“When people begin to lose hope, there’s bound to be explosions.”
Stephen King, 11-22-63
What if you could go back in time? What if there was one moment of time that you could take back or change to make a better future? That’s what Stephen King’s "11-22-63" is about. A 'rabbit hole' in the back of a diner lets people go back to 1958. Two men wonder, if you go back and save Kennedy, can you save the world?
I finished reading this novel and wrote the review after the Paris attacks, which meant that the ending to it resonated a lot more than I think it otherwise would have. If we could go back in time and change something, would we stop those attacks? Maybe we’d stop 9-11? What would that mean for the future?
But that’s the problem isn’t it? No one knows what it means for the future. Al Templeton surmises that if he can prevent the assassination of John F. Kennedy, he can prevent Vietnam, the assassination of Martin Luther King Jr. and who knows what else.
As it turns out, Al finds himself dying of lung cancer, unable to fulfill his mission. He approaches Jake Epping and asks him to do it for him. As he explains the rules of the rabbit hole to Jake, he says that the past is obdurate and it doesn’t like to change and you can’t help but wonder if the past didn’t help visit that lung cancer upon Al along with his pack a day habit just to keep him from meddling.
Another rule of the rabbit hole is that when you arrive, it’s always September 9, 1958 and exactly 11:58 a.m., but no matter how long you stay only two minutes have elapsed in 2011. Jake can go back in time and spend five years, stop the Kennedy assassination, and when he comes back, he can pick up his life right where he left off.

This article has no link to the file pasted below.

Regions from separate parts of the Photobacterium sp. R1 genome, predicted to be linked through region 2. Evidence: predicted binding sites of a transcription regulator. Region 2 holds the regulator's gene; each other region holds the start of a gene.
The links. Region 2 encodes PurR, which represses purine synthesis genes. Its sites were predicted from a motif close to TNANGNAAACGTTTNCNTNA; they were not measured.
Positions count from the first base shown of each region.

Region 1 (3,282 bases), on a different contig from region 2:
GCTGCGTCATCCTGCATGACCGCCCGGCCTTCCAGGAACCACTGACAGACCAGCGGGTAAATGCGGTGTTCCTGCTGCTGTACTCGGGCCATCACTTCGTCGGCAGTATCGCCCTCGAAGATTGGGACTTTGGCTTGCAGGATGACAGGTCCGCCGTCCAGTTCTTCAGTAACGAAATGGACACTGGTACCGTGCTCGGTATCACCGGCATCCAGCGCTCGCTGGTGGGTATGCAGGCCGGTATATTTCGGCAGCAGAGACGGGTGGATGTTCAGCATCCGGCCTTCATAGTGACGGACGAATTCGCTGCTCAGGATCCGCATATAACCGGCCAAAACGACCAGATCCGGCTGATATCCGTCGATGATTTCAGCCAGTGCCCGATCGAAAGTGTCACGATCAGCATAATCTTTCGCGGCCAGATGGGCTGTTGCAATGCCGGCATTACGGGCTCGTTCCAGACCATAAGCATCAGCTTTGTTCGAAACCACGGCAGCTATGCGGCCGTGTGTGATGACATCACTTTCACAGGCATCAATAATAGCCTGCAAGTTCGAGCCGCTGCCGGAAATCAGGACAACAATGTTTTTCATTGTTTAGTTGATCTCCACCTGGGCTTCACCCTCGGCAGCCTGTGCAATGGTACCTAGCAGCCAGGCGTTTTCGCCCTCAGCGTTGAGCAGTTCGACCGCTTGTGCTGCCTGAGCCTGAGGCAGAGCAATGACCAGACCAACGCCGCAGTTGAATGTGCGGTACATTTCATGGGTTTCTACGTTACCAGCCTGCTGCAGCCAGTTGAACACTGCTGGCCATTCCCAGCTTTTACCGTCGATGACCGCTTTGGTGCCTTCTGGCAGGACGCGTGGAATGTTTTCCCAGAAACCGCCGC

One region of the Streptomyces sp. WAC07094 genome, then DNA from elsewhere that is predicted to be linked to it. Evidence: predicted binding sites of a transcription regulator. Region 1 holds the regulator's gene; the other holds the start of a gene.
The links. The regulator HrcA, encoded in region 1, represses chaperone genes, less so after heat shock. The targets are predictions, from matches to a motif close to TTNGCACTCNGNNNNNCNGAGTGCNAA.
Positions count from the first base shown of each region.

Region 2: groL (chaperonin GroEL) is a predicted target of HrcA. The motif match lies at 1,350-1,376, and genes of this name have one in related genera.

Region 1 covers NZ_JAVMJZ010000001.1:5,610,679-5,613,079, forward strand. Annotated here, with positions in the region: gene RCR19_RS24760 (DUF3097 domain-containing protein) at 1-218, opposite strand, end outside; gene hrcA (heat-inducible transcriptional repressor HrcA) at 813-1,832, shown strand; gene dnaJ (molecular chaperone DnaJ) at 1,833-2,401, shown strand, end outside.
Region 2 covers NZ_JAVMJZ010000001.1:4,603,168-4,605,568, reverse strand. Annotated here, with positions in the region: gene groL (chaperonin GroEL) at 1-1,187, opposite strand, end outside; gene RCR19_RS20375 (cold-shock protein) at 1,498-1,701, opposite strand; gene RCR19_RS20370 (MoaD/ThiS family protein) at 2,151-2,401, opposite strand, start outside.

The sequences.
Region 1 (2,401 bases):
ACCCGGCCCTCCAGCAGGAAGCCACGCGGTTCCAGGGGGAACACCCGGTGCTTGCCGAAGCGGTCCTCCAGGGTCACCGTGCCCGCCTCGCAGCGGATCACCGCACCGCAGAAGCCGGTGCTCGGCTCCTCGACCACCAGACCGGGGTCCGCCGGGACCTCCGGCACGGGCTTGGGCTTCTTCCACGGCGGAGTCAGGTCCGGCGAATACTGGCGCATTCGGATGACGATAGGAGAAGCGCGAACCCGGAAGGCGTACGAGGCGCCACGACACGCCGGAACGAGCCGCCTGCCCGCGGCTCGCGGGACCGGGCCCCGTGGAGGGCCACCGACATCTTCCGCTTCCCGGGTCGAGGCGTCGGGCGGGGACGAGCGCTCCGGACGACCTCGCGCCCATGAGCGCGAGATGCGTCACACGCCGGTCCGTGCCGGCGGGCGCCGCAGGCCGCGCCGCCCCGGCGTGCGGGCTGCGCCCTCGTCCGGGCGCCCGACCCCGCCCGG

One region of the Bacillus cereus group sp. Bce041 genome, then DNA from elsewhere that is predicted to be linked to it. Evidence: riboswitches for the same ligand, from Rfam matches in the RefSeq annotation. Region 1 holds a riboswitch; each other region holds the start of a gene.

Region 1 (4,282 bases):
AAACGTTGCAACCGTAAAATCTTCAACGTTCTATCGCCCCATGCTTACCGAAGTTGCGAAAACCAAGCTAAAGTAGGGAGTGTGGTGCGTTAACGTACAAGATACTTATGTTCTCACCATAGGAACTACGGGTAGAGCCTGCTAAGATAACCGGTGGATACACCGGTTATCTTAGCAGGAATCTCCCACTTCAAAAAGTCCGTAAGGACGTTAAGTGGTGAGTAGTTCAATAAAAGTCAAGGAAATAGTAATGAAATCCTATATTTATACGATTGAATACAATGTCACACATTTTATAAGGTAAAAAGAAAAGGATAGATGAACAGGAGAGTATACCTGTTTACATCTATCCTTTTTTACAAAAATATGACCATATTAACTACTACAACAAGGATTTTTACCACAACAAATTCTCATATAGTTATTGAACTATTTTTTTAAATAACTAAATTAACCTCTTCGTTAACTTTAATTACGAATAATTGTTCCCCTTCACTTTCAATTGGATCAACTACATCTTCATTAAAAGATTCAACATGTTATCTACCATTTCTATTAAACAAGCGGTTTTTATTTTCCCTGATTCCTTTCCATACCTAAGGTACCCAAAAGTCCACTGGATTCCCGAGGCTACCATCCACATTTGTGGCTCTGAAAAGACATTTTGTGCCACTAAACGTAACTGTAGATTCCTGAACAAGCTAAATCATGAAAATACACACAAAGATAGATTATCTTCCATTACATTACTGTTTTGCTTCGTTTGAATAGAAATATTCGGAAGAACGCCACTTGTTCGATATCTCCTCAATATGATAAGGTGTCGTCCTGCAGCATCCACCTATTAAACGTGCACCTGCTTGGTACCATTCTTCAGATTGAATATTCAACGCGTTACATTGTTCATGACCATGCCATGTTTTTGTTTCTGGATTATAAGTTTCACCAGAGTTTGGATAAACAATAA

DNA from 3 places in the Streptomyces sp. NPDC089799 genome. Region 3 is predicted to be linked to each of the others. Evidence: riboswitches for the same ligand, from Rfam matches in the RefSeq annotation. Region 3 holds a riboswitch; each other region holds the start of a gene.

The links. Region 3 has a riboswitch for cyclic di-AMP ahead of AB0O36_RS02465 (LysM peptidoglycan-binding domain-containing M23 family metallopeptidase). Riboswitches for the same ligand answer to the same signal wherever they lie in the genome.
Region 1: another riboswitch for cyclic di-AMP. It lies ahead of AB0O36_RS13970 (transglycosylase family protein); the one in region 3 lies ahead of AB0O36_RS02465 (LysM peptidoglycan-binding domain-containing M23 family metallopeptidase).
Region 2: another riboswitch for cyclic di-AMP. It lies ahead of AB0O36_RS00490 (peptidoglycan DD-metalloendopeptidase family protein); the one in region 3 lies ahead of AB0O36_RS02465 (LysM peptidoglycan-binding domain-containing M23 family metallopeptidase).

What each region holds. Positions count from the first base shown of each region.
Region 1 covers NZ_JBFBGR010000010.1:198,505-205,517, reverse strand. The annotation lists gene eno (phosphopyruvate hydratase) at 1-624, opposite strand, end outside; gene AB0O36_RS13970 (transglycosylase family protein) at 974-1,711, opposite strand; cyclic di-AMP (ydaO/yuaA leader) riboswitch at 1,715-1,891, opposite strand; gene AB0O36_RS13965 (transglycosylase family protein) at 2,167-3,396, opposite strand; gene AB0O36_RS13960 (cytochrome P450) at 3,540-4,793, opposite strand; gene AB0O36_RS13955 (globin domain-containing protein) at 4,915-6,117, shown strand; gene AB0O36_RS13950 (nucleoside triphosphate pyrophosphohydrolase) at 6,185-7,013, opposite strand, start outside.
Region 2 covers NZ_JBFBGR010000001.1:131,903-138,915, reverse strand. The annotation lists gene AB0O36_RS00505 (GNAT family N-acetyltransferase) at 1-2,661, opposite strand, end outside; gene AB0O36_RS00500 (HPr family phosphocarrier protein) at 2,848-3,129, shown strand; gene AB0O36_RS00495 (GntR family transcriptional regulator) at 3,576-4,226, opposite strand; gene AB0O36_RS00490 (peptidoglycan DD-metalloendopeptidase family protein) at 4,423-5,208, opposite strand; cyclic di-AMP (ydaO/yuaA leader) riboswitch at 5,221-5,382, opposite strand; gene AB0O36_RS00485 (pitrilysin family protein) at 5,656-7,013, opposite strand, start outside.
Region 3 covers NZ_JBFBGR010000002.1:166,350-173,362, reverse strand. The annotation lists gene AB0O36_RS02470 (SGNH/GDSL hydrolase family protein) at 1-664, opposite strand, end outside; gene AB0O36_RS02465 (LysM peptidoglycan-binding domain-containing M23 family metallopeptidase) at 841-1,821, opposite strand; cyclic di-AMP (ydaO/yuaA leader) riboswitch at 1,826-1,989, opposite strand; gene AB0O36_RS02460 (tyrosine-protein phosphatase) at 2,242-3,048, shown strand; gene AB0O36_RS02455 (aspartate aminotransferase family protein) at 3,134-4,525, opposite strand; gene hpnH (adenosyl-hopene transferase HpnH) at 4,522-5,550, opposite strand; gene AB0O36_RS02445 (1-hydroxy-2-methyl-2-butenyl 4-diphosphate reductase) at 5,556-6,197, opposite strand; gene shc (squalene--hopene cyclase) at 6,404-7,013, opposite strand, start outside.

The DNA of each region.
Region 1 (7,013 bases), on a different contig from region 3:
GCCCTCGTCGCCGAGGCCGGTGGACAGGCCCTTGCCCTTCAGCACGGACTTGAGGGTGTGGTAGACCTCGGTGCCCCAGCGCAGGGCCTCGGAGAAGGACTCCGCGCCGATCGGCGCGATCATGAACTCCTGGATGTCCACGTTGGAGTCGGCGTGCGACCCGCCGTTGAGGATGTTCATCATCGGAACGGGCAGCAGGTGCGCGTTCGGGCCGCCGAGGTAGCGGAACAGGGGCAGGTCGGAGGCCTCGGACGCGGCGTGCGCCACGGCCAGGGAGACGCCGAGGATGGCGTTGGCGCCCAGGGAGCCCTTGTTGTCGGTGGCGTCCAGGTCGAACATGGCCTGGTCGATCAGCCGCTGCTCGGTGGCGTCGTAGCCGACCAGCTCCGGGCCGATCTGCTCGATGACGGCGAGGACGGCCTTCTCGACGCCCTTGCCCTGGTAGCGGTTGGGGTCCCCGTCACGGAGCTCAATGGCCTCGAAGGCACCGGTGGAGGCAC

King writes pastorally about the good old days. The root beer tastes better. The colour of the oranges is brighter. The simple social etiquette of tipping your hat to ladies seems so much more civilized than the present. It’s easy to want Jake to succeed and preserve this for me.
It’s just not that simple. Jake tests a change by going back for a short stay to prevent the maiming of his adult student Harry Dunning and the massacre of Harry’s family at the hands of his drunken father. Jake is mostly successful. When he returns to 2011 and discovers that by saving Harry’s leg from his father, he’s gotten him drafted and killed in Vietnam instead.
Change sends the butterfly effect into high gear. The past doesn’t like change and as Jake finds out, it tries to “harmonize” itself. Motifs repeat in the form of names and events as the past tries to get itself back on track. Ellen Dockerty is an echo of Harry Dunning’s younger sister Ellen. Jake gets knee-capped by a bookie and ends up with a lame leg, echoing Harry Dunning’s lame leg. What goes around seems to come around, and in some unexpected ways.
As I finished the book with its apocalyptic turn, I couldn’t help but think maybe literature harmonizes with reality. Considering that stories are a mirror to reality, it seems likely to be the case; especially when I see the devastation of Paris, the curfews, the mistrust among people.